ESS Talk: Steering Moral Progress: Reasoning, Social Engineering, and Cultural Evolution

Daniel Kelly, Department of Philosophy, Purdue University
Life Science Center 572

Dr. Kelly will be speaking as part of the Evolution and Social Sciences lecture series. See link below for more details.

Steering Moral Progress: Reasoning, Social Engineering, and Cultural Evolution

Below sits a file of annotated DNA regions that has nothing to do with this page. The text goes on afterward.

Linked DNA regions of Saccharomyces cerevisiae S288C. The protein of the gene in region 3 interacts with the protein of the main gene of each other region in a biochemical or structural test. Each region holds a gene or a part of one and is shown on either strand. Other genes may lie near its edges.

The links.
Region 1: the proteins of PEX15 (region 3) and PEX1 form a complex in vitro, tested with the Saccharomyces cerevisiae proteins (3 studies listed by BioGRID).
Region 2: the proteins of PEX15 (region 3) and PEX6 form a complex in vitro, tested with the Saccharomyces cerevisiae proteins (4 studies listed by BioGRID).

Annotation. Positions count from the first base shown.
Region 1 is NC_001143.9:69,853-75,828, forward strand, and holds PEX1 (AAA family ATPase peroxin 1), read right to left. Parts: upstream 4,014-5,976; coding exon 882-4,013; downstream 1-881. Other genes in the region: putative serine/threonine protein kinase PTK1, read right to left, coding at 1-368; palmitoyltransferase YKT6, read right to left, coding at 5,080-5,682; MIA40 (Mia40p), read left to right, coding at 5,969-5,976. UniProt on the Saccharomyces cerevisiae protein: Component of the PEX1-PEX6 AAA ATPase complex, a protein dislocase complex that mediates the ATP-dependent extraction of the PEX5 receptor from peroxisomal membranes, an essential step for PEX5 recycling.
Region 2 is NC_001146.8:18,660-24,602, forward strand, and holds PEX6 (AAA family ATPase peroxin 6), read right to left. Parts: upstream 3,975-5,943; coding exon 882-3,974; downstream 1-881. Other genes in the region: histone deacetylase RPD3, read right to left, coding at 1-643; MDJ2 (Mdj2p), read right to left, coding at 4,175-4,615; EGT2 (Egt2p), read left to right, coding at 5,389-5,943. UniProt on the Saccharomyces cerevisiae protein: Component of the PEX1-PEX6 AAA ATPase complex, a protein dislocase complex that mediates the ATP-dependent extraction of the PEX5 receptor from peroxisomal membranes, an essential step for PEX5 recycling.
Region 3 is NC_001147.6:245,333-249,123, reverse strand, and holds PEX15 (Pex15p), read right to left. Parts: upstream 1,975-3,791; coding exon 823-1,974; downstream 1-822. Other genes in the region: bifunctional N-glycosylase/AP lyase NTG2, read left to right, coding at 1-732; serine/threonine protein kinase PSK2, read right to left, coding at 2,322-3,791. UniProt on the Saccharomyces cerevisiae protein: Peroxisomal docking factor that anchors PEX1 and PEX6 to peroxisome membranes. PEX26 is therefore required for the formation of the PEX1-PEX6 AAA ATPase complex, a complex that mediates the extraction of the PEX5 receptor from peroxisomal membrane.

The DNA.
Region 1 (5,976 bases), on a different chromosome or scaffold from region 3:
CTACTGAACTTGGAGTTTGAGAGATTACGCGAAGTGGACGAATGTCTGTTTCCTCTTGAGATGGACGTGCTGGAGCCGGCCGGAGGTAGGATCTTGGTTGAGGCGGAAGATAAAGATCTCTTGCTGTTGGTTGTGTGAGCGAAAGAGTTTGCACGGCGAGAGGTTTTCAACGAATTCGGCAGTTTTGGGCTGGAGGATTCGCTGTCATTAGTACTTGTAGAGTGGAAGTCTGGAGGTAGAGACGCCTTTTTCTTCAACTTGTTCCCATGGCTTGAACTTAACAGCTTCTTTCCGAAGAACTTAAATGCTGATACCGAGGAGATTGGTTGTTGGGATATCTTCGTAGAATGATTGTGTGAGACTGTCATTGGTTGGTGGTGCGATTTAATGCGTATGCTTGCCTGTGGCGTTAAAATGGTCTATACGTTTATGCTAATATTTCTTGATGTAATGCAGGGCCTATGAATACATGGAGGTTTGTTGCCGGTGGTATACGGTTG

What can we do to usher in moral progress? *Rationalists* see reasoning and human activity explicitly aimed at moral progress as playing a central and perhaps indispensable role to bringing it about. *Skeptics* have doubts that reasoning and human activity aimed at moral progress have the kind of influence that rationalists tout. Such theorists defend their skepticism with a number of related arguments. Some hold that recalcitrant elements of human psychology will resist moral progress, other hold that the systems of interconnected norms and institutions have become too large and complex for us to fathom, and so it is hubristic to think we can engineer their improvement. I formulate what I take to be the strongest version of one of these arguments, which emphasizes *causal opacity*, the idea that the process of cultural evolution can generate packages of traits whose complete workings and even adaptive benefits remain opaque to their human beneficiaries. I argue that rather than supporting the skeptical position, this cultural evolutionary perspective points to a third way between those suggested by either the skeptics or the rationalists. I end with a brief sketch of the program suggested by this third way, highlighting that it recasts the role of reason and reasoners as students and steerers of the process of culture evolution and the myriad mechanisms of change, but also implies that we should bring no small amount of epistemic humility to the task of trying to understand and guide moral progress.